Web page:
The Logistics of your Mental Load


Paving the Way for Creative Thought

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You’ve probably heard the phrase “Work smarter, not harder”, but what about “Think better, not more”? According to a study published in Psychological Science last month, when we are consumed with a high quantity of thoughts (i.e., “high mental load”), our ability to think creatively is significantly hindered.[1]

According to the study, individuals possess a “natural tendency to explore and…favor novelty”; however when their mental loads are high, their minds will seek out the most familiar solution in an effort to conserve limited mental energy. When their minds are clear, on the other hand, they are more likely to move beyond routine responses and default to an innovative mode of thought.

There are benefits to having quick, routine responses whenever they are balanced with creative thought. Unfortunately, the latter tends to be overshadowed by mental loads that build up as a function of our daily lives, whether it’s ruminating over all of the things that we need to accomplish at work before the end of the day, memorizing the kids’ weekly schedule, or running through our “mental recipe box” to decide what to make for dinner. Then there are the more pathological forms of rumination that can lead to depression and/or anxiety. Regardless of origin, all of these “mental loads” accumulate, decreasing the capacity for creative thought while increasing the risk for stress-related diseases.

So what can we do to help clear our minds and improve our creativity? Moshe Bar, a neuroscientist and professor at Harvard Medical School, suggests that meditation is one of the most powerful tools in battling mental load. “Meditative practice helps free the mind to have richer experiences of the present,” he notes, recommending that everyone try it at least once.[1] The “mental dump” has also become a popular way of freeing up space for creativity. This buzz phrase refers to the act of writing down everything that comes to your mind, acknowledging that you will address these issues when you are able, and focusing on the task at hand (and theoretically the creative thoughts should now have plenty of room to flow!).[2] Other suggestions for clearing your mind including exercise (with music to activate the frontal lobe), taking power naps,  and talking with friends. [3]

[1]Bar, Moshe. (2016).Think Less, Think Better. The New York Times. Retrieved from:

[2] Frey, Chuck. (2013). How to Clear your Mind or Distractions and Free it up for Creative Thinking. Retrieved from

[3] The Huffington Post (2014). 6 Ways To Clear Your Mind From All The Clutter. Retrieved from:

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Repost – 3 Scientifically Proven Ways to Optimize Your Brain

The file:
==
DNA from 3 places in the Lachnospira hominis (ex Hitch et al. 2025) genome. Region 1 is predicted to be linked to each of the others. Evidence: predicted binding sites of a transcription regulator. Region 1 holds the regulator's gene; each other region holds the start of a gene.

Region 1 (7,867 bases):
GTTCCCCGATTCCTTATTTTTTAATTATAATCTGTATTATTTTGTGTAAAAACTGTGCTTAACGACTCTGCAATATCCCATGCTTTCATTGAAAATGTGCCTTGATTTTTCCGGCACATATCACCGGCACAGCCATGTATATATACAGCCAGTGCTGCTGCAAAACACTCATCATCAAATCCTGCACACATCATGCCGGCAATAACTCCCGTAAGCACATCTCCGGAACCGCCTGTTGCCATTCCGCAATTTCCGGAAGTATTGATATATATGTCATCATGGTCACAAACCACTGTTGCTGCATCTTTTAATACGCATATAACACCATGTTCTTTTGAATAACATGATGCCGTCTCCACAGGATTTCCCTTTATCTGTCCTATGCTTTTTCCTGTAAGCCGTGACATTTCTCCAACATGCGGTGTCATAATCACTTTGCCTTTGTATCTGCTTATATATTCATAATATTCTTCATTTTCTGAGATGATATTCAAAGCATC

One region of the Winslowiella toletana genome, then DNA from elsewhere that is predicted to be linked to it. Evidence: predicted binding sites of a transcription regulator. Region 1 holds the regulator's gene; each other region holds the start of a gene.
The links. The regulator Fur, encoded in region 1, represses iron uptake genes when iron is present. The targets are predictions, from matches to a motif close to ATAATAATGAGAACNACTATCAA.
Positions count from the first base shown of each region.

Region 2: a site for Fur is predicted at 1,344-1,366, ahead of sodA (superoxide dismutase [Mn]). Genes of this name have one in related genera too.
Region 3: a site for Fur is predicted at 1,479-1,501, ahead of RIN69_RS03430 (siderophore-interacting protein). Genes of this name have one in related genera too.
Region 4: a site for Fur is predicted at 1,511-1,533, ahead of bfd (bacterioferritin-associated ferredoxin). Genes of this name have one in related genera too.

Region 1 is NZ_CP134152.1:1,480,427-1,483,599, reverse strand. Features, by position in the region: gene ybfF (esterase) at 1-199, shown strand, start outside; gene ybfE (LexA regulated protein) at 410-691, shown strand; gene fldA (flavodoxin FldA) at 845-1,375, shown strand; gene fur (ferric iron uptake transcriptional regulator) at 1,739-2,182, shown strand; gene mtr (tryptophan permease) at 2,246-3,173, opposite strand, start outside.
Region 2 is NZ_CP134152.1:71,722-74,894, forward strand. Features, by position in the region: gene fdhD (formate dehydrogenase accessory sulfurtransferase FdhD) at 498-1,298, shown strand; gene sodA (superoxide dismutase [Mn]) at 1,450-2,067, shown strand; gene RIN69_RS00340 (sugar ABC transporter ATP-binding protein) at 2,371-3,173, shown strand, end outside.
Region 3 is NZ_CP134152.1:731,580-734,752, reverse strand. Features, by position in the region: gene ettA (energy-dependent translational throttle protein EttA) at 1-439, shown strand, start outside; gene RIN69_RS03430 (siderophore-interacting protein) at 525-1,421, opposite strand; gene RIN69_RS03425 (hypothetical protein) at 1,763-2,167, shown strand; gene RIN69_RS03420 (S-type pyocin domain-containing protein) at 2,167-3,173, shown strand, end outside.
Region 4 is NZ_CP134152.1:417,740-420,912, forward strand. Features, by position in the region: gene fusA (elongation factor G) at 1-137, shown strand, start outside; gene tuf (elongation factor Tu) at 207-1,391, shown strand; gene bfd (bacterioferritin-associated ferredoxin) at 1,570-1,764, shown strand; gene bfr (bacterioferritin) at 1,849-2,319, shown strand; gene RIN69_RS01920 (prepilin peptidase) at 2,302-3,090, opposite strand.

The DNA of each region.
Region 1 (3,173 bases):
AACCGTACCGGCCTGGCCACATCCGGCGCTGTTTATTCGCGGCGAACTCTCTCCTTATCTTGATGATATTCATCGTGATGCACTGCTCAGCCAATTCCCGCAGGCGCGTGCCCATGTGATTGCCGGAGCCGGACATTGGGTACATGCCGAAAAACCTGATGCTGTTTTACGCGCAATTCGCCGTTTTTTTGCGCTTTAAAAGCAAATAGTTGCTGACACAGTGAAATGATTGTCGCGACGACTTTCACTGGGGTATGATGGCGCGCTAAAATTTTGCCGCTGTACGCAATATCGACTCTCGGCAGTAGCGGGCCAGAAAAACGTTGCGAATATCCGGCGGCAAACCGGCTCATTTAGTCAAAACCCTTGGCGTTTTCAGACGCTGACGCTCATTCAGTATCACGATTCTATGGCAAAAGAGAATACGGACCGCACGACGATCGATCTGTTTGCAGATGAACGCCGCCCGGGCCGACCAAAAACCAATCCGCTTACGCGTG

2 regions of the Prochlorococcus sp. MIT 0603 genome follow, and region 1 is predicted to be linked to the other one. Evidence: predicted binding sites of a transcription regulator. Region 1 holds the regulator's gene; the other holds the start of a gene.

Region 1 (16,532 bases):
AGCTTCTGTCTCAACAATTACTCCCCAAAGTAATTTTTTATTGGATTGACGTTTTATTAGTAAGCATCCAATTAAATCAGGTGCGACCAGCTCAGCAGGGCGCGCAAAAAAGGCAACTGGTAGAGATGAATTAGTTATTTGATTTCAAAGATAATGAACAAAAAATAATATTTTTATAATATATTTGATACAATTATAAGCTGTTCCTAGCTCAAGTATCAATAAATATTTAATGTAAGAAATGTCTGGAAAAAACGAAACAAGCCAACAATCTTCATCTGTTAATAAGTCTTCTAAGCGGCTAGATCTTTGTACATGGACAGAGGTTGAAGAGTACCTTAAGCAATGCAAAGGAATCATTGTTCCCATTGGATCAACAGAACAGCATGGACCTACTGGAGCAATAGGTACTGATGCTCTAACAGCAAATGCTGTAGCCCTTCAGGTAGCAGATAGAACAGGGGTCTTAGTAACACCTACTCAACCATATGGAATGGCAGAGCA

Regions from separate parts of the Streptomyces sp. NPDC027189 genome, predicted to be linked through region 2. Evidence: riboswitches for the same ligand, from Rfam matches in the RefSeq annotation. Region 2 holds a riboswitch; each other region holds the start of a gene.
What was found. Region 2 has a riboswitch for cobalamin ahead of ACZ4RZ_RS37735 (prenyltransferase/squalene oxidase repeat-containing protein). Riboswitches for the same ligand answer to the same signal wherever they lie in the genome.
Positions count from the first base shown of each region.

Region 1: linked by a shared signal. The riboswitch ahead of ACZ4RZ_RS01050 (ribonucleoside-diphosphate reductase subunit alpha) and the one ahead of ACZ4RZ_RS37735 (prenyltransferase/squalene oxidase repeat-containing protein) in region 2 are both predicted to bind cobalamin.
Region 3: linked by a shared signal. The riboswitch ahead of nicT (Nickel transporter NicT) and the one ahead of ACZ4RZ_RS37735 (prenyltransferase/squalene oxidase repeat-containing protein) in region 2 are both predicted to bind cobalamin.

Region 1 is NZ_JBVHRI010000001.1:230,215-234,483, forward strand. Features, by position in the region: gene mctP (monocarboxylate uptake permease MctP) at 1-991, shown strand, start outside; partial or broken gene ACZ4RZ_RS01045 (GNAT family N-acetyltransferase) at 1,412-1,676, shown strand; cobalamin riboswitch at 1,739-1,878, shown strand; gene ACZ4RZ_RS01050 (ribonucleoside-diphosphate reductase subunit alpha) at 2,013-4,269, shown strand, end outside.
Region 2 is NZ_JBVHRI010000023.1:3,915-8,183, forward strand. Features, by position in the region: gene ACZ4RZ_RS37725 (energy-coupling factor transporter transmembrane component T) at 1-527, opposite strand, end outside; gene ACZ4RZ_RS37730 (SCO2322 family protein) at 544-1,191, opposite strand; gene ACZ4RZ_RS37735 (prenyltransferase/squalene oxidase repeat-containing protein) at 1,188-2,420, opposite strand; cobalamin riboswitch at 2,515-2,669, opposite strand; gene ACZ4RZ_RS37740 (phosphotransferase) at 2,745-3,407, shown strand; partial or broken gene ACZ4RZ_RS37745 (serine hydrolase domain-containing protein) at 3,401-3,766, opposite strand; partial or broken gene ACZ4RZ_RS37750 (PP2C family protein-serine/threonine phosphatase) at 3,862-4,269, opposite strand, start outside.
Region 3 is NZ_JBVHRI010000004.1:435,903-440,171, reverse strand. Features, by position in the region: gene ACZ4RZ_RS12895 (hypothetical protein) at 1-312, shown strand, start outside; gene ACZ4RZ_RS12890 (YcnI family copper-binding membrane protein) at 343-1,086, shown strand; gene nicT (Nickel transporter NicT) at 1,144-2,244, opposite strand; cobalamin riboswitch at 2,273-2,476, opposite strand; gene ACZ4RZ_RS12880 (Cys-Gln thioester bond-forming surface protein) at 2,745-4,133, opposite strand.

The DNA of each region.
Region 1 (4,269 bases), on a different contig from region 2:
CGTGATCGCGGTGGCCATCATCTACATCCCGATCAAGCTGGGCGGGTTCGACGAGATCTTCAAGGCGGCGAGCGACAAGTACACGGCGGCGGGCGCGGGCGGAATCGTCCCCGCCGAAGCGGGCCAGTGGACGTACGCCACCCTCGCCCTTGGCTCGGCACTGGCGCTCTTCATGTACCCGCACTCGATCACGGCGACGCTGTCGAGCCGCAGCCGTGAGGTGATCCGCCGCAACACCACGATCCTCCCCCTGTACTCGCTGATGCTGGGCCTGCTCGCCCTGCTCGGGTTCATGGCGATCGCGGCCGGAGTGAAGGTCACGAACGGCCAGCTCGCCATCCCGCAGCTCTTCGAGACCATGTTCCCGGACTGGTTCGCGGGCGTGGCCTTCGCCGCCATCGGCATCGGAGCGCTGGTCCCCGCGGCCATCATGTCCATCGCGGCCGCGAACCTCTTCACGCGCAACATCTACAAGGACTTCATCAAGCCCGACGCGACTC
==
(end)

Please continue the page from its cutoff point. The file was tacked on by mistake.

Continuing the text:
Gray Matter Matters

Minda Zetlin wrote an article on that gets us thinking…about our brains. The co-founders of a software company called Aditazz  found that two very capable employees,  and architect and an engineer, were going about a project from two different approaches. And therefore, they found they had difficulty moving forward.

“Innovation comes from com­bining disciplines, but people in different disciplines don’t think the same way.”

They discovered the root of the problem was in the brain. Zetlin writes that the idea “that the right brain hemisphere controls creativity and the left logic has been debunked. But research shows that the left brain is more responsible for language, whereas the right takes care of spatial processing and attention.” The differences in processes from each person at Aditazz stemmed from their differences in their brains. The engineer preferred one approach, but the architect preferred something totally different.

So what did they do? They decided to revamp their startup meetings. Normally, they would hold a one to two-hour meeting that would get off-course, and it would result in very little being accomplished. Instead, Aditazz decided to take a different approach. They created a different space, with comfortable seating, snacks, and plenty of space for people to sit as a group. This gave employees a space to take their own approaches, but then feel comfortable enough to share those with others. The group discussed what success meant and learned more about each other’s thought processes. As a result, the employees felt safe and open to collaboration with one another. Employees felt more friendliness and empathy towards one another as well.

Click here to read the full article.

How can this translate into your work? Zetlin identifies three neuro lessons to program your brain for better performance:

  1. Beware the Nonconscious – think body language. Your body language transmits powerful, nonconscious, cues that are very quickly perceived and processed.
  2. Mind Over Matter – get yourself pumped up before giving a big speech, meditate or picture something calming when you’re stressed.
  3. Make People Comfortable – create spaces where people feel safe and can enjoy themselves. Choices are driven by the brain’s priority of avoiding risk and seeking rewards.

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